msh210 asked:1 On the second day of Rosh Hashana, after reading about the akeda (and some other stuff), we read Yirmiya 31:1–19 as the haftara: why this haftara?


Double AA noted that this combination of readings is explicit in the Gemara (Megillah 31a).

Ariel K explained: The Haftorah is very moving and probably holds the record for the most Jewish songs from one Haftorah! It especially relates to the Rosh Hashanah theme of Zichronos ("Memories").

First, (verses 1-13), the Haftorah discusses God bringing the redemption, which may connect to the theme of Zichronos, as it involves God "remembering" the Jews. Next (verses 14-16) is the scene of Rachel weeping and God promising redemption, which is part of the theme of Zichronos — recalling the patriarchs or matriarchs as a merit to end the exile.

Then (verses 17-18) it describes Ephraim's teshuvah (repentance), including the different parts of teshuvah, an important thing to mention during the Aseres Yemei Teshuvah (Ten Days of Repentance):

כִּי אַחֲרֵי שׁוּבִי נִחַמְתִּי וְאַחֲרֵי הִוָּדְעִי סָפַקְתִּי עַל יָרֵךְ, בֹּשְׁתִּי וְגַם נִכְלַמְתִּי כִּי נָשָׂאתִי חֶרְפַּת נְעוּרָי

Surely after that I was turned, I repented, and after that I was instructed, I smote upon my thigh; I was ashamed, yea, even confounded, because I did bear the reproach of my youth.

Finally, as Rashi on Megilla 31a (s.v. "הבן יקיר לי אפרים") points out, verse 19 cites God remembering Ephraim and having mercy on him, which, appropriately enough, is one of the verses of Zichronos included in the Rosh Hashanah mussaf.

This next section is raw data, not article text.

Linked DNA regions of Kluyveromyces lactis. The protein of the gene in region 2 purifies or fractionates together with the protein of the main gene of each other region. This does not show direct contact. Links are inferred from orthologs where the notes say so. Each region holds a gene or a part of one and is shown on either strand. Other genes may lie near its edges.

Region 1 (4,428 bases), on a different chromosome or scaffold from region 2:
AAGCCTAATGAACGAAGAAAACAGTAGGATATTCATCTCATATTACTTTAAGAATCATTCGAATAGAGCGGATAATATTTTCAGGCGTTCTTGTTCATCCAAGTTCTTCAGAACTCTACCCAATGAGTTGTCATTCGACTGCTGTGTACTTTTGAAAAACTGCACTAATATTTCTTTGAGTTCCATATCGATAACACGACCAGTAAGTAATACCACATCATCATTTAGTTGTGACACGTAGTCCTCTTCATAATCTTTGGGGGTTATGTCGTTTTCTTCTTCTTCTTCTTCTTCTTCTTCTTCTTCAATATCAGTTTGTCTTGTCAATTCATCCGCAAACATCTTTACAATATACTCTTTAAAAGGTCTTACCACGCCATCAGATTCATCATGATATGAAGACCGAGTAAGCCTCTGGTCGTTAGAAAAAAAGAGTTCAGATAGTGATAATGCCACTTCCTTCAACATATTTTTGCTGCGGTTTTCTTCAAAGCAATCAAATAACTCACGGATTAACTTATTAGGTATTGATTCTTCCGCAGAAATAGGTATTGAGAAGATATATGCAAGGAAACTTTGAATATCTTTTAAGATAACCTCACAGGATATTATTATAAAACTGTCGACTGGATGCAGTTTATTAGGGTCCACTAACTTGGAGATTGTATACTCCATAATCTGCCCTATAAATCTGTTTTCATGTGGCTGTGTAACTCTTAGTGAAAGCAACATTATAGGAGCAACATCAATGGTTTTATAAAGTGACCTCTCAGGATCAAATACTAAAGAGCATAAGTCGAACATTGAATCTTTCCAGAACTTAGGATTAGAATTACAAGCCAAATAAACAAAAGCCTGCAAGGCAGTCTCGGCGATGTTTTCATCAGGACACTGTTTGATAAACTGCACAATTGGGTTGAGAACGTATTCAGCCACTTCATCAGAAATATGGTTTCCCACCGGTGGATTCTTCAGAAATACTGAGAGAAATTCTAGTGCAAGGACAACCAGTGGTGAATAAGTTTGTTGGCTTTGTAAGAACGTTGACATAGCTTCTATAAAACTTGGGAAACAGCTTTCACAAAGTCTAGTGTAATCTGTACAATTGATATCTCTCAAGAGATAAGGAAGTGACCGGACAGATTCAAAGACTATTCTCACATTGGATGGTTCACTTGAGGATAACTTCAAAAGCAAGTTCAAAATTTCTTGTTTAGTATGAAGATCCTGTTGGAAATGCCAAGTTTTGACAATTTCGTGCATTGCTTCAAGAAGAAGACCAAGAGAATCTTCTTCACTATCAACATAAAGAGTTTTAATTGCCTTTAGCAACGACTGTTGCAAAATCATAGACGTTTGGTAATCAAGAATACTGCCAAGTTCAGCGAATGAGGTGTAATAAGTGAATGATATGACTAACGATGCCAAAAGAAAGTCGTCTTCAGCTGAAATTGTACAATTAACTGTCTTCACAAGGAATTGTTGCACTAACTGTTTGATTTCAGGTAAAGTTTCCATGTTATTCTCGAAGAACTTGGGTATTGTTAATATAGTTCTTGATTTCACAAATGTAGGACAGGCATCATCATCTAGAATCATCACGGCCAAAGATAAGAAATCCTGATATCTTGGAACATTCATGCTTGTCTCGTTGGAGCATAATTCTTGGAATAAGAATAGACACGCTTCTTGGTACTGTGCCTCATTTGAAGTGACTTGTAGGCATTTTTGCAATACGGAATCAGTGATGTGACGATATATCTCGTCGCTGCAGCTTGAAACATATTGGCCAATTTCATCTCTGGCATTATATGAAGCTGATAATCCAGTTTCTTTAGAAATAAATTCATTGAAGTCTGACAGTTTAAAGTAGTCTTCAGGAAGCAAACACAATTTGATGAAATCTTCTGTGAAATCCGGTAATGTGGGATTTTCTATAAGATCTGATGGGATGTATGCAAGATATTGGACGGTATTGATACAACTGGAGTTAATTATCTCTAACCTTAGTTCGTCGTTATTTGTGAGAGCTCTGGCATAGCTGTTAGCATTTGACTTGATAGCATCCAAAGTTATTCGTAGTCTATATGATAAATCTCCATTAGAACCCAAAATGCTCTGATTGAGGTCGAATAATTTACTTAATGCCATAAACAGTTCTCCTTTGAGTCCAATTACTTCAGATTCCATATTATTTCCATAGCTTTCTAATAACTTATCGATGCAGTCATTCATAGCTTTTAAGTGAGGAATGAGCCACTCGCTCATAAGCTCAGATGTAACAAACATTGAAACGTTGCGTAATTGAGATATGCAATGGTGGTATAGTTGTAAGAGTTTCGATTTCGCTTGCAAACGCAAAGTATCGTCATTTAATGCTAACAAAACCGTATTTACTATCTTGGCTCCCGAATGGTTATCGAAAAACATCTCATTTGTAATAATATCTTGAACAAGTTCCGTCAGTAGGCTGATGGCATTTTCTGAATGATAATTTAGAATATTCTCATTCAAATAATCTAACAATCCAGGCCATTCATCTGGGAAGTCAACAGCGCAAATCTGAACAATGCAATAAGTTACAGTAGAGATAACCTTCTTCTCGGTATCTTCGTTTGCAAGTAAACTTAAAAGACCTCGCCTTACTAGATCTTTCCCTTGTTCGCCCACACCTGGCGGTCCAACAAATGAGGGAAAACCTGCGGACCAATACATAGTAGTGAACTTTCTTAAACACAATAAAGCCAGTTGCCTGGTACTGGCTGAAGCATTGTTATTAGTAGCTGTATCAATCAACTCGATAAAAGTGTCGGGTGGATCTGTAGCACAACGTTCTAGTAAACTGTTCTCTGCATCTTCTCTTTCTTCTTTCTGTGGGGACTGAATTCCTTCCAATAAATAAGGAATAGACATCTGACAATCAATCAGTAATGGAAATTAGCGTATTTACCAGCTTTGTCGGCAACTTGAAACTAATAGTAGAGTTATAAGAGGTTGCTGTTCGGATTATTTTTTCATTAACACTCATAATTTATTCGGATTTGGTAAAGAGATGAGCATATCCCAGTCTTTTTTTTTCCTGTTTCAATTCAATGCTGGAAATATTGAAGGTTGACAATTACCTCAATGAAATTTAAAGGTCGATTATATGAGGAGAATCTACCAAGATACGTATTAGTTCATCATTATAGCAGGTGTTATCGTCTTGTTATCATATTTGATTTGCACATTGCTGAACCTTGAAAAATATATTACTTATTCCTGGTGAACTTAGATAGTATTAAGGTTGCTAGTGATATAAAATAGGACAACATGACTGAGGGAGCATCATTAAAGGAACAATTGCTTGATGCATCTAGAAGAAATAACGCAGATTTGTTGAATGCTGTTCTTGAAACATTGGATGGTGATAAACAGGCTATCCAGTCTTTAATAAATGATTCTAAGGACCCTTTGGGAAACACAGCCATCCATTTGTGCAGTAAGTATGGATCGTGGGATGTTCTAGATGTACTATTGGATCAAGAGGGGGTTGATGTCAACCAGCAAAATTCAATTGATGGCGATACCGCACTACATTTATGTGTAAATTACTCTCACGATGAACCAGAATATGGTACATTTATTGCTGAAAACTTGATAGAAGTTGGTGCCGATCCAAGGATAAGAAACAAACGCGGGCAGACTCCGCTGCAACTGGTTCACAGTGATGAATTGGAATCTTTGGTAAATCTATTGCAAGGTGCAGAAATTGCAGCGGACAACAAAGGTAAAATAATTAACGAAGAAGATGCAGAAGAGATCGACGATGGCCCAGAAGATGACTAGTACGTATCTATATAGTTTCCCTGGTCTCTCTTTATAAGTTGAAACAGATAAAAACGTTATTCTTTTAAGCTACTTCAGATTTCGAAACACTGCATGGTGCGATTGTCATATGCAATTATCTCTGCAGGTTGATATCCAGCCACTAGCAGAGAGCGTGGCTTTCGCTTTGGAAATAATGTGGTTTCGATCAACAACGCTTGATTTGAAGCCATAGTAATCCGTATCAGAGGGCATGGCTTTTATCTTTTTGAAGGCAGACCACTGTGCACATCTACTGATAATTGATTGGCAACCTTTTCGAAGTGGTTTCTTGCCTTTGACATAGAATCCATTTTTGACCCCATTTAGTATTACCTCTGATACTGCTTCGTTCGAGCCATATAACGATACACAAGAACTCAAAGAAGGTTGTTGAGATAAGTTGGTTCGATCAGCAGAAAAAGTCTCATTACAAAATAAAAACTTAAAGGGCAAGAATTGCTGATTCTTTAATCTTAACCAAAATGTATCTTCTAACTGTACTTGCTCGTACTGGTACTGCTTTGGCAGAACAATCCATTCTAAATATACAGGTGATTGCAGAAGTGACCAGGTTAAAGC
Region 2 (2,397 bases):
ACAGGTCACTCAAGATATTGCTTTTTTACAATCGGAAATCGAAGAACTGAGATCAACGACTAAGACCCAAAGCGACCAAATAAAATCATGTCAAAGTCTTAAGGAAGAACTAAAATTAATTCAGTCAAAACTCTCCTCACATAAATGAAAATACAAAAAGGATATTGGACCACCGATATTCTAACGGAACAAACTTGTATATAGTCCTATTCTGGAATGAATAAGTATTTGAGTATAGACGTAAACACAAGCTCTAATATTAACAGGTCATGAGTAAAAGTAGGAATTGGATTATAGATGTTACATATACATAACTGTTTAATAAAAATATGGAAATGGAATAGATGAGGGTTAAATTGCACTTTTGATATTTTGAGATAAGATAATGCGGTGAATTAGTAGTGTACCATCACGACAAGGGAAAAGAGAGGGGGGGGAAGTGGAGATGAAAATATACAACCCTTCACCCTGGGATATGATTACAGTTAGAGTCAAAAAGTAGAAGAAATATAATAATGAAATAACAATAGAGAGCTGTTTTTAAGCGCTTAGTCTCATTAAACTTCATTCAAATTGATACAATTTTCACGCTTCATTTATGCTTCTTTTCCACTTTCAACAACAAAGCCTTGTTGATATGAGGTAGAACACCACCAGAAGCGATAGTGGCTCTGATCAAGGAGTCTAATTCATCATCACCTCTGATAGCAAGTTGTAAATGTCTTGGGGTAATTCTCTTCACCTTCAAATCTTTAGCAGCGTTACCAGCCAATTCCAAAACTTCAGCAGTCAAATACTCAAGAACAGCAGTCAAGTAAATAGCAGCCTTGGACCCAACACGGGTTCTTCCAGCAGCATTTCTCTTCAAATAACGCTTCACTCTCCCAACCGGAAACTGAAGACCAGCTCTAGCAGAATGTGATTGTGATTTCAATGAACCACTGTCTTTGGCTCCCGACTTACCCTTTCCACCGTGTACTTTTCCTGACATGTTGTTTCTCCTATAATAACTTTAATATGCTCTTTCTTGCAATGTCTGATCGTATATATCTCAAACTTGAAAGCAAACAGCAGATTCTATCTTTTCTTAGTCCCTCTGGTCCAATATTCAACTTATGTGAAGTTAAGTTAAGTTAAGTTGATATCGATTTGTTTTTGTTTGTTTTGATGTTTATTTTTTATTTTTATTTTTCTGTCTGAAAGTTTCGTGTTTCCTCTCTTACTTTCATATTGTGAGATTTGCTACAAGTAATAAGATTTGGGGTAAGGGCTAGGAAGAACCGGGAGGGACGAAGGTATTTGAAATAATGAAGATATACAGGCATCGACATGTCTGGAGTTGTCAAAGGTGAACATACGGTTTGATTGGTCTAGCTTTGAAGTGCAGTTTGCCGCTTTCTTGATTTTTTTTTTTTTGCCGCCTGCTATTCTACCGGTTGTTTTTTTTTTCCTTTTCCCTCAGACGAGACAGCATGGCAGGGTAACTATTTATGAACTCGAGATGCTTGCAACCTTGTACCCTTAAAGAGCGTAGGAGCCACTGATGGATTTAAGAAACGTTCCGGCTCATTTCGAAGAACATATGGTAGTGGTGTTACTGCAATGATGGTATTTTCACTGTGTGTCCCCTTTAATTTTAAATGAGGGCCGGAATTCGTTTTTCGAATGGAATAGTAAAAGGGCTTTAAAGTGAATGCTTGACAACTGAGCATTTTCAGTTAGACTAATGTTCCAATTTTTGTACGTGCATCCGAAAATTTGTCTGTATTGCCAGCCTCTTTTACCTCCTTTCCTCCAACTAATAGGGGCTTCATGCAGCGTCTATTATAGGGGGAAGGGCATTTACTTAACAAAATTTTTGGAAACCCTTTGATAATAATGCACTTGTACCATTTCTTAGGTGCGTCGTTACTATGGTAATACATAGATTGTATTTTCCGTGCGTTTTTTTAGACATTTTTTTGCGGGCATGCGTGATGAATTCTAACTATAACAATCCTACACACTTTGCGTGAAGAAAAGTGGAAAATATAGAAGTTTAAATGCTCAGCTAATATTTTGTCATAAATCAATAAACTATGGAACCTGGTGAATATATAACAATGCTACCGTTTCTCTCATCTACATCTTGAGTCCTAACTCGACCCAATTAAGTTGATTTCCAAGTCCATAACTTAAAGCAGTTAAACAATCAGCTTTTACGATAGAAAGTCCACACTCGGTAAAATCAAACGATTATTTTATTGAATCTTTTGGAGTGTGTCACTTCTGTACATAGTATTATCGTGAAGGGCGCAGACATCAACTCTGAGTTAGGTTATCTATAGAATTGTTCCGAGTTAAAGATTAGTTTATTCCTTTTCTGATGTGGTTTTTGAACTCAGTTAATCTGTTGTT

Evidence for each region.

1. Original question: mi.yodeya.com/q/20195

Contributors:
Areil K mi.yodeya.com/u/369
Double AA mi.yodeya.com/u/759
msh210 mi.yodeya.com/u/170

  • Machzor Section: Haftara, Second Day – Isaac Moses Jul 7 '15 at 3:50
  • SECOND-PARTY EDIT COMPLETE. – Monica Cellio Jul 20 '15 at 2:57
2

How a couple lines in Alenu fit the pattern

WAF asked:1 It has been pointed out to me that the two halves of the "Alenu" prayer follow a pretty strict pattern. Each contains eight parallel couplets, followed by a Biblical quote. For example, the first two lines could be broken down like this:2

  1. עָלֵינוּ לְשַבֵחַ לַאֲדוֹן הַכל \ לָתֵת גְדֻלָה לְיוֹצֵר בְרֵאשִית
    It is our duty to praise the Master of all, / to ascribe greatness to the Author of creation,
  2. שֶלא עָשָנוּ כְגוֹיֵי הָאֲרָצוֹת \ וְלא שָמָנוּ כְמִשְפְחוֹת הָאֲדָמָה
    who has not made us like the nations of the lands / nor placed us like the families of the earth;

I was able to break most of the lines down easily, in this manner. However, it is not clear to me exactly how lines 5 and 6 work:

  1. וַאֲנַחְנוּ כּורְעִים וּמִשְתַחֲוִים וּמודִים לִפְנֵי מֶלֶךְ מַלְכֵי הַמְלָכִים הַקָדוֹשׁ בָרוּךְ הוּא